Before 1961, there were no betting shops, but there were turf accountants (I worked for A. Lippy in Aldgate from 1958 to 1962) at which you had to have an account. There were a number of commission agents who had accounts with us – and I think they had offices and their punters had accounts with them – and who lived on the commission they made; the bookies runners were the guys who took illegal bets on street corners, etc, and who also lived on the commission they made. The runners used to come into the office with bets written on the back of cigarette packets, and other scruffy bits of paper that you tried hard not to touch!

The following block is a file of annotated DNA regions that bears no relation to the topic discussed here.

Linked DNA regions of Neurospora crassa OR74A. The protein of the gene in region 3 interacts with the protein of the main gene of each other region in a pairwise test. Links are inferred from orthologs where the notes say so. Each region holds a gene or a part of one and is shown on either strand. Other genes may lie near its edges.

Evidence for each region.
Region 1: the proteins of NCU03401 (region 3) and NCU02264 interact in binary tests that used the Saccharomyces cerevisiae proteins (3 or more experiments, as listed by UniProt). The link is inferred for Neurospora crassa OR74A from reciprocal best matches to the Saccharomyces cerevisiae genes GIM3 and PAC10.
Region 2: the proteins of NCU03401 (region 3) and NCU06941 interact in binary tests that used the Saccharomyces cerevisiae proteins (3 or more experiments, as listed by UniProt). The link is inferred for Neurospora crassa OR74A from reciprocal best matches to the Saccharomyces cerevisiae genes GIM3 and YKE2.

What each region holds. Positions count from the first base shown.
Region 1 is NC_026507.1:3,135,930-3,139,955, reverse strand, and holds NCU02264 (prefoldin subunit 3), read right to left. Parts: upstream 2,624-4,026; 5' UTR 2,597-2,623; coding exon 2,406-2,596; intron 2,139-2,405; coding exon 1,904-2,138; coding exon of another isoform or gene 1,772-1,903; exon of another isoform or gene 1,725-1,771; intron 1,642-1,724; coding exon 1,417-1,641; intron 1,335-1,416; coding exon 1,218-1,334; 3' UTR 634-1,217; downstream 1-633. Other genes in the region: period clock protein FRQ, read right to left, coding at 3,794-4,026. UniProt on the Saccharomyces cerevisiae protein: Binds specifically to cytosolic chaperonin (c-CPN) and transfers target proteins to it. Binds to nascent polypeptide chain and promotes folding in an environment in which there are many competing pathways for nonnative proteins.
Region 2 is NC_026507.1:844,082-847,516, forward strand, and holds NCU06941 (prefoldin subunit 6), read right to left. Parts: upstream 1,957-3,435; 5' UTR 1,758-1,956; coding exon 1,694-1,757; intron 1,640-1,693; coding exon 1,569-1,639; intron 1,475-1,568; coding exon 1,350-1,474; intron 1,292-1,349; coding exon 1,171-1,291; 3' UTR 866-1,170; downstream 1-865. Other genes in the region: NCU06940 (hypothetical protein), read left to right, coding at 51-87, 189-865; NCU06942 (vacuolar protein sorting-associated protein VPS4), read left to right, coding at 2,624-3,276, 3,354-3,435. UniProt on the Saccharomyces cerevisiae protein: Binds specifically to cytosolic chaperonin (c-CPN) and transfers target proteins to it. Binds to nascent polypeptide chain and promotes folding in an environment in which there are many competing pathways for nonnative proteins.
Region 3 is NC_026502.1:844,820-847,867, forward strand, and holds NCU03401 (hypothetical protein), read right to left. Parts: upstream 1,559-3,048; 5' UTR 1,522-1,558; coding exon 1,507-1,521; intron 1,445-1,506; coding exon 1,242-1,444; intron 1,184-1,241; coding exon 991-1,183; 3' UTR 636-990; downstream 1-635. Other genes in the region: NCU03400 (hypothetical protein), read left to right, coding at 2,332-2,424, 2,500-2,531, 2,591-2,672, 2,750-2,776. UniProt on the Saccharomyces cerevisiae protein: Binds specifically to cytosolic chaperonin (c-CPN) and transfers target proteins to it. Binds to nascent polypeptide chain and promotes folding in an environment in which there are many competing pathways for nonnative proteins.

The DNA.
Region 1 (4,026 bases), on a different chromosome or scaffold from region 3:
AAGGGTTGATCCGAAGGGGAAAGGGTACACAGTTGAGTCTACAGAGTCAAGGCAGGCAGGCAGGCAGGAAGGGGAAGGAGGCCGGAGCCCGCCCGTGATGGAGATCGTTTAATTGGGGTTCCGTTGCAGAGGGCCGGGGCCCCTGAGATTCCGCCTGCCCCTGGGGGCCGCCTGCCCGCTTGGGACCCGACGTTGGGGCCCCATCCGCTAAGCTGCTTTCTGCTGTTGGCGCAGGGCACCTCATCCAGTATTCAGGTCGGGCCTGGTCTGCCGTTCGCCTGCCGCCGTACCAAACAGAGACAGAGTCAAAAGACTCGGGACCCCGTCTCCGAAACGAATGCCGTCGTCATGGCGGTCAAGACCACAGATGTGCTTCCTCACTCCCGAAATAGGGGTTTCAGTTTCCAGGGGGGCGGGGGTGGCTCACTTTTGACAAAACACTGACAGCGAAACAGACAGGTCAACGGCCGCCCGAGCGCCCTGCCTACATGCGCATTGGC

The difference between the turf accountants and the commission agents was that the turf accountants made a book (they were bookmakers) and stood to lose money if heavily-backed horses or dogs came in, the commission agents couldn’t lose.

  6. January 27, 2013

    I love the photos!

    I have a photograph of my great grandmother sitting in the very same chair as Sarah Levenson.

    Another lovely story.

  7. sheila butt permalink
    May 15, 2013

    I went to Robert Montefiore in Deal st and so did my mum and her sister.